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‘Hip-hop honeys’ and sitting as a political act: why Tschabalala Self is one of America’s hottest artists

How can a simple moment of leisure be a powerful statement? The New York artist talks about bringing her sitting art to Britain – and explains how the exploitation of ‘video vixens’ inspired her

‘Imagine you’re on a bike, as opposed to a car, a train, or a plane,” says Tschabalala Self. “Imagine how the world appears, how quickly and easily you’re able to move through it. How clearly you can see people and they can see you.” She pauses. “Your worldview shifts depending on the vehicle you’re in. For me, it’s the same with bodies. Inside, we’re all essentially the same – but we’re moving around in different bodies that dictate our experience.”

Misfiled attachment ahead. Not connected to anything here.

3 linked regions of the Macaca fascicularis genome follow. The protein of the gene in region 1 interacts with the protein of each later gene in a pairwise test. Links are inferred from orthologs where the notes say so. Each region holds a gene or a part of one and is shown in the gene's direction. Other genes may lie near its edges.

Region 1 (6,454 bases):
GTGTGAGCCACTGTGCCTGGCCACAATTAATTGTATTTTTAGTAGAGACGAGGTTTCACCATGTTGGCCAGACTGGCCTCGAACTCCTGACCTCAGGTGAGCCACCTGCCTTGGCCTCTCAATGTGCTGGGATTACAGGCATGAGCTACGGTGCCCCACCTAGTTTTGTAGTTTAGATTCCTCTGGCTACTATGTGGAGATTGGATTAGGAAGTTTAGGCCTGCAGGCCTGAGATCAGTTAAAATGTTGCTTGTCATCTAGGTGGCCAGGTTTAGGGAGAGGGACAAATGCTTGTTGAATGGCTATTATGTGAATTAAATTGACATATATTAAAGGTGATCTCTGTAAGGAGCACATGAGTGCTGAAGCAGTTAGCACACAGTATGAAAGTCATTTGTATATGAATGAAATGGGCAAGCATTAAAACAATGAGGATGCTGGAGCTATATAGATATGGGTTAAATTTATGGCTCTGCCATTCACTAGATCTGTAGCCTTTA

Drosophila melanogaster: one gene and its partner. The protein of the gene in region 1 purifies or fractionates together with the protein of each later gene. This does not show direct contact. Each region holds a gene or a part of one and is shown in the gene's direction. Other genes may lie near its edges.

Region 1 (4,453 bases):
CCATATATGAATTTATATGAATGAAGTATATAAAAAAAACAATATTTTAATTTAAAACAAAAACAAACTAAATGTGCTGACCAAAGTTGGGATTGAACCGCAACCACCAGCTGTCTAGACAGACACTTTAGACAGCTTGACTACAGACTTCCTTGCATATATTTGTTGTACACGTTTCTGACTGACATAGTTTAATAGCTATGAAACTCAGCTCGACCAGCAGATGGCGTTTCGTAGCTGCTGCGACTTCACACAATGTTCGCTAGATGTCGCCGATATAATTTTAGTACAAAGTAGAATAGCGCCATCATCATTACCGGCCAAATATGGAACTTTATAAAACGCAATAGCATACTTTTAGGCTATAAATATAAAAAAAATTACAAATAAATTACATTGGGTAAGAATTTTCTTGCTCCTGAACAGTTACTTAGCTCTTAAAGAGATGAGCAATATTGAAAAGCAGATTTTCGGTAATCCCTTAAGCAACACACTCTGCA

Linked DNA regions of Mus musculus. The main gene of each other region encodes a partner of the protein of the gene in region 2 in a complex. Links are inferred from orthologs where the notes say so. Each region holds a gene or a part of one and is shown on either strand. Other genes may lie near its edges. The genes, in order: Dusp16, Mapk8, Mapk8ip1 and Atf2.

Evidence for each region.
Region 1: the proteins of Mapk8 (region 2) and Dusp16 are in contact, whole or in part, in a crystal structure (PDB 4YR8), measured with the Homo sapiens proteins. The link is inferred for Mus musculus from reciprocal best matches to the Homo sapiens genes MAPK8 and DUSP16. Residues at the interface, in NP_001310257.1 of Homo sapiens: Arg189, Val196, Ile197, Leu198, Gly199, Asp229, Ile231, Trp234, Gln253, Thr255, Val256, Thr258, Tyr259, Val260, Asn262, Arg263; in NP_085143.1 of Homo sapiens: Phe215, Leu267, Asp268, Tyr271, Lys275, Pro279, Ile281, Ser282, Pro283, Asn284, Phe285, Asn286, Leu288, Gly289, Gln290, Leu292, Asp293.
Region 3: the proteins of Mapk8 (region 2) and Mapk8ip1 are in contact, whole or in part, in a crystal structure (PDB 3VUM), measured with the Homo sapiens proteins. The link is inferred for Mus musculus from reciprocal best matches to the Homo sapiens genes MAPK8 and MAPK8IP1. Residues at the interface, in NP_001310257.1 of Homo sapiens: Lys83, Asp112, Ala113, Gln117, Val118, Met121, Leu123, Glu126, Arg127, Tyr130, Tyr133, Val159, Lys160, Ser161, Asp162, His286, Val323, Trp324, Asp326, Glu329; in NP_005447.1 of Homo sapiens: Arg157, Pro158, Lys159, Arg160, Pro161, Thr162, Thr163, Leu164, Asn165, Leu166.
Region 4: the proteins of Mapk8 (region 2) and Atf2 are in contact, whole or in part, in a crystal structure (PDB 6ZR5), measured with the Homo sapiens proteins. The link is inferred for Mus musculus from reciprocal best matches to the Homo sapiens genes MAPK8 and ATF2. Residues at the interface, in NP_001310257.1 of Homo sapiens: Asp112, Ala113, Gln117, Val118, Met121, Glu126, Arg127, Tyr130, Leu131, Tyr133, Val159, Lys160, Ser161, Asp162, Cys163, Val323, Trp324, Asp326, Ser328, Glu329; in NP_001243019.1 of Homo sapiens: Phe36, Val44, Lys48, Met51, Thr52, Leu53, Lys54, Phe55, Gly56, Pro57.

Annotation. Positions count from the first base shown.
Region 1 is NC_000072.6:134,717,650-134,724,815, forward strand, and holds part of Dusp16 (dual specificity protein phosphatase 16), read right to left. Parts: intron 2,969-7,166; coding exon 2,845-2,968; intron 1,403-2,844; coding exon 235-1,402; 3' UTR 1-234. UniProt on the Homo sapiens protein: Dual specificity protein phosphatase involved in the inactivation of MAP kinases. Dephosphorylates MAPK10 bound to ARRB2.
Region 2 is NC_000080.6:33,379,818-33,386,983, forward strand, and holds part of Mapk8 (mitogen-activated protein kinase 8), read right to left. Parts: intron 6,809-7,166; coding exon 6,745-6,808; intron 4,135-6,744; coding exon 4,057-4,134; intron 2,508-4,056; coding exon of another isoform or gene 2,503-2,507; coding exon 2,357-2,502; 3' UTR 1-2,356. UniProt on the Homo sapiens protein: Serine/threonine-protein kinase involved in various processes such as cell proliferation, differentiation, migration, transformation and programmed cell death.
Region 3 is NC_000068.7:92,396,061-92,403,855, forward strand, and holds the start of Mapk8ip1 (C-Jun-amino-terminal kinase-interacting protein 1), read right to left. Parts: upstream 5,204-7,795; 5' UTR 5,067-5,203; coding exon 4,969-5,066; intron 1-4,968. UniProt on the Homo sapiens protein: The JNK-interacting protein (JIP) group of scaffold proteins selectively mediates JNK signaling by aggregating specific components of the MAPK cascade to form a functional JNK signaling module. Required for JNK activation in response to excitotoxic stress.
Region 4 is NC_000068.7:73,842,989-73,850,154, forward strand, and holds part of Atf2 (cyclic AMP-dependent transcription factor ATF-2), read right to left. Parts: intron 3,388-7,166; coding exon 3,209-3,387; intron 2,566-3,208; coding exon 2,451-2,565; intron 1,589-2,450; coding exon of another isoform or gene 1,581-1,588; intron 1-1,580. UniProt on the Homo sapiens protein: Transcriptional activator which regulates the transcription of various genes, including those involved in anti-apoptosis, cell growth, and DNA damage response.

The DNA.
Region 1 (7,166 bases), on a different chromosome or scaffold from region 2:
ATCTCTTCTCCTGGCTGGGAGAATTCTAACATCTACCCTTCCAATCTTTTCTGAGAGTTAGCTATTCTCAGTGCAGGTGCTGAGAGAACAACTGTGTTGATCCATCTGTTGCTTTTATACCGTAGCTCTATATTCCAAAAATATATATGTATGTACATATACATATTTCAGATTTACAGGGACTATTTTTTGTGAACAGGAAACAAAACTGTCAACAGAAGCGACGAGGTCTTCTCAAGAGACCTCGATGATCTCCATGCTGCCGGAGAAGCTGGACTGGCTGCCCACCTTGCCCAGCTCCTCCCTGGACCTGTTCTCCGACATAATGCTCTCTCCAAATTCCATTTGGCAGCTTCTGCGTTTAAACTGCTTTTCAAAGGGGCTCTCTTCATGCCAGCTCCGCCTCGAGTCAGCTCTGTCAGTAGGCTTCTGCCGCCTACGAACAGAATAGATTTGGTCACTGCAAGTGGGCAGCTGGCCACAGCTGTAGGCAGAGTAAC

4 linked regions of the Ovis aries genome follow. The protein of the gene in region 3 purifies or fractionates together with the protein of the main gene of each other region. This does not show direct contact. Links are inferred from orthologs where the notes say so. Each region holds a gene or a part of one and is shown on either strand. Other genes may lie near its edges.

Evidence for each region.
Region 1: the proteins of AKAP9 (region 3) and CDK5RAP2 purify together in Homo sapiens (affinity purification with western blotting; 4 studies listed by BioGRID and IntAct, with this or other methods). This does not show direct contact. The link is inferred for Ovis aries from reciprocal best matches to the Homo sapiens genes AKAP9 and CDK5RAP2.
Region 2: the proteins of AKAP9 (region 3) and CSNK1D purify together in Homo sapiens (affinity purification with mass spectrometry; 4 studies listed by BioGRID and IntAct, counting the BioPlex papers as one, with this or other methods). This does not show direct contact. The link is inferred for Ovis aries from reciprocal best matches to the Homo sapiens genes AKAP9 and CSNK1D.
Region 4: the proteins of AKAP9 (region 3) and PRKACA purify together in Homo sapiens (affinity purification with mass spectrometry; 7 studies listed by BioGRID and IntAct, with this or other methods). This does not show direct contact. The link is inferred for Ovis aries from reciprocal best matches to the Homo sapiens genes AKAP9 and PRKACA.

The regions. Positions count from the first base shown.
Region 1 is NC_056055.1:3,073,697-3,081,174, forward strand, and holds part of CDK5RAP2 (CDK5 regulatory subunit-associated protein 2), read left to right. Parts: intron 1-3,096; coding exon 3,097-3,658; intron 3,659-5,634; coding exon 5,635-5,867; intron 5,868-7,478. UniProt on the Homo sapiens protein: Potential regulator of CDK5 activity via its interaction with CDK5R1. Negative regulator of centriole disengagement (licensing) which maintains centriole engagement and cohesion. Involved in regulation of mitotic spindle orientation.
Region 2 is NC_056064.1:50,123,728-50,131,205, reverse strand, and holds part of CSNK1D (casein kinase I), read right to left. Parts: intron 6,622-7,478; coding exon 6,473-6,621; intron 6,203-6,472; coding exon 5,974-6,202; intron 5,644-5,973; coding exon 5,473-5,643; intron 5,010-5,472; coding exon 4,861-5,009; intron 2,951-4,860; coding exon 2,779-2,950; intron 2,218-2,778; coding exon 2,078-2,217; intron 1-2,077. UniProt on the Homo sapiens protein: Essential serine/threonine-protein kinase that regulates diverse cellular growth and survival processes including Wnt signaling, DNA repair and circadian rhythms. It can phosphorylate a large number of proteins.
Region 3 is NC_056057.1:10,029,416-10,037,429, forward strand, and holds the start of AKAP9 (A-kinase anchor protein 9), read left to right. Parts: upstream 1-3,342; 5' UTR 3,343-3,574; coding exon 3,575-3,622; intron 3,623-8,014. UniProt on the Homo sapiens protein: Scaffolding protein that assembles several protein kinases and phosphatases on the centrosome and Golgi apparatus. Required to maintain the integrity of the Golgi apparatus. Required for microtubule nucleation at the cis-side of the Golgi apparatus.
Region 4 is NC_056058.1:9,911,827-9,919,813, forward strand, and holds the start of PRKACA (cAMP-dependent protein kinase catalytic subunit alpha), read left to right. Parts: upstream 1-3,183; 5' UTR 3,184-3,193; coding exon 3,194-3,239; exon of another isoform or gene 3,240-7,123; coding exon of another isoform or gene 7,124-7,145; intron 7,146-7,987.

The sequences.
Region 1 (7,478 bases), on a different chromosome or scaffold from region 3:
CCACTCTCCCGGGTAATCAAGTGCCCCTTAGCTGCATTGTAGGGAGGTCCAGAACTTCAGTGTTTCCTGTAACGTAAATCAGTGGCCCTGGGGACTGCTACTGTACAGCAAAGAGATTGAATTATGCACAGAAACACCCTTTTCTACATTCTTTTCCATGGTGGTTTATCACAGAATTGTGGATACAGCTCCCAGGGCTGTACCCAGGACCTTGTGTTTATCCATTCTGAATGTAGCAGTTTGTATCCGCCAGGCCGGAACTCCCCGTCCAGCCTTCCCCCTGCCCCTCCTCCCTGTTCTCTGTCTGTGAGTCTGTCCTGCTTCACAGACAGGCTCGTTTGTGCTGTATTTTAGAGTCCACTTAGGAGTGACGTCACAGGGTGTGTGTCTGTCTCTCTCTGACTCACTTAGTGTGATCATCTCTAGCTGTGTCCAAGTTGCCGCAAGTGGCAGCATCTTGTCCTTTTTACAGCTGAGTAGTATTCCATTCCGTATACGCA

This freewheeling analogy is characteristic of Self, who lives and works in New York’s Tri-State area. We’re chatting ahead of two projects she’s launching in London this month: the first, a large bronze sculpture of a seated figure in Coal Drops Yard, commissioned by Avant Arte, the organisation-cum-marketplace that aims to make art more accessible; the second, a solo show of new drawings, paintings, sculptures and functional objects at Pilar Corrias Gallery. With both, Self continues her exploration of the Black female body: “It’s the body I feel I can have the most honest conversation about because it’s my own.”

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